INTERVIEW WITH COLLIN RAYE AND MAX T. BARNES
There’s a very special project going on in Nashville right now called “John Schneider’s ‘Good Ole Boys’ Project”, which is a tribute to Waylon Jennings. It’s a re-recording of the song, “Good Ole Boys”, which served as the theme song to the TV show, “The Dukes of Hazzard” and Jennings wrote and recorded the original song. John Schneider, who is heading up this project, also starred as Bo Duke on the TV show, which ran from 1979 to 1985.
Obviously, Waylon Jennings has since passed on, so it’s his fellow country artists that took the reins and re-recorded the song in his memory. A group of talent that would make your head spin. Everyone from Bobby Bare to Tanya Tucker was on hand to pay tribute to both Jennings himself and the TV show that nearly everyone knows and loves.
This gathering of outstanding voices had the time of their lives recording this song, but it wasn’t all just for fun, this work will eventually benefit diabetes research, a cause that touches just about everyone. The country music community has never been short on giving of their time and talent, and having been there to witness this amazing group recording session, once again they didn’t fail. It was a packed room.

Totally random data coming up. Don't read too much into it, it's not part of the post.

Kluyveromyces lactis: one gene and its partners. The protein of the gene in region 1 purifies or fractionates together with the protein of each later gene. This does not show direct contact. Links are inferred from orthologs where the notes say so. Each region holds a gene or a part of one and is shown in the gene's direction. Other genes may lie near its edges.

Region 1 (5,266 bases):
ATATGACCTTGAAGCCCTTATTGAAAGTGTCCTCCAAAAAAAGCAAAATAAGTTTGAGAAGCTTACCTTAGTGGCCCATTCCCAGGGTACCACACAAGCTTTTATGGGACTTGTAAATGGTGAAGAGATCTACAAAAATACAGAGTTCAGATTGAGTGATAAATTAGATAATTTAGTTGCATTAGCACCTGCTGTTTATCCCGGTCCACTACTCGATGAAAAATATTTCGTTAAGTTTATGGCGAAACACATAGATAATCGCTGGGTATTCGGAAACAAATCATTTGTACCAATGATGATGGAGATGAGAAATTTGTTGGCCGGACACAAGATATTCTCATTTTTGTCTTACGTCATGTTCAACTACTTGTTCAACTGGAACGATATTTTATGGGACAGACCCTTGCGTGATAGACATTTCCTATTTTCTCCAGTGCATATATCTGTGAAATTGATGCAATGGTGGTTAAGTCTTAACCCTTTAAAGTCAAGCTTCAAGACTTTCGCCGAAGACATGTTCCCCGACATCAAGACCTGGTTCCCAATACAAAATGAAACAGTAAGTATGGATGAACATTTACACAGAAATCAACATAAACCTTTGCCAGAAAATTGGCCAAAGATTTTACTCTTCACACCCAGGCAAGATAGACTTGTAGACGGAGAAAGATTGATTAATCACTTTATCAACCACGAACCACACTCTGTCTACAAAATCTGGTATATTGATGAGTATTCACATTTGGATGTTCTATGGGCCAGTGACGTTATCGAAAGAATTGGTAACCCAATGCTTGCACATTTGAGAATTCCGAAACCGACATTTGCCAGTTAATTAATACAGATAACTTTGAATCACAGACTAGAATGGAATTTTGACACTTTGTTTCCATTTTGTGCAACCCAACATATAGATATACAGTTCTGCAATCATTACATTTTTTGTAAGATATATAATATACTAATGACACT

Two of the participants were Collin Raye and Max T. Barnes. I was given the opportunity to chat with them earlier in the day and what a great experience it was. Our 20 minute time slot ran over and how I wish we could have gone on a lot longer. Either one of them would have been interesting to talk to one-on-one, but together? This was like old home days! I couldn’t have asked for a better interview.
When trying to decide how to write up this piece, I was at a loss. Do I write on one, then the other? Do I try and go back and forth? This was definitely a three-way conversation. When I say “conversation”, I do mean it. How does one sum up a half hour conversation in one page or less? I’m just going to try and I’m going to probably have to leave out some really great stuff due to space constraints, but there’s no doubt, it went better than well.
Collin Raye has 24 top 10’s, 16 number 1’s, is a 10 time Male Vocalist of the Year nominee, so you get the picture. He’s done some things. His breakout number one song, “Love Me”, just happened to be written by Max T. Barnes, who was sitting at the same table with us. Imagine that. Even more than that, it just so happens that Max T. Barnes is the son of the late great songwriter, Max D. Barnes and did they have a story about “Love Me”.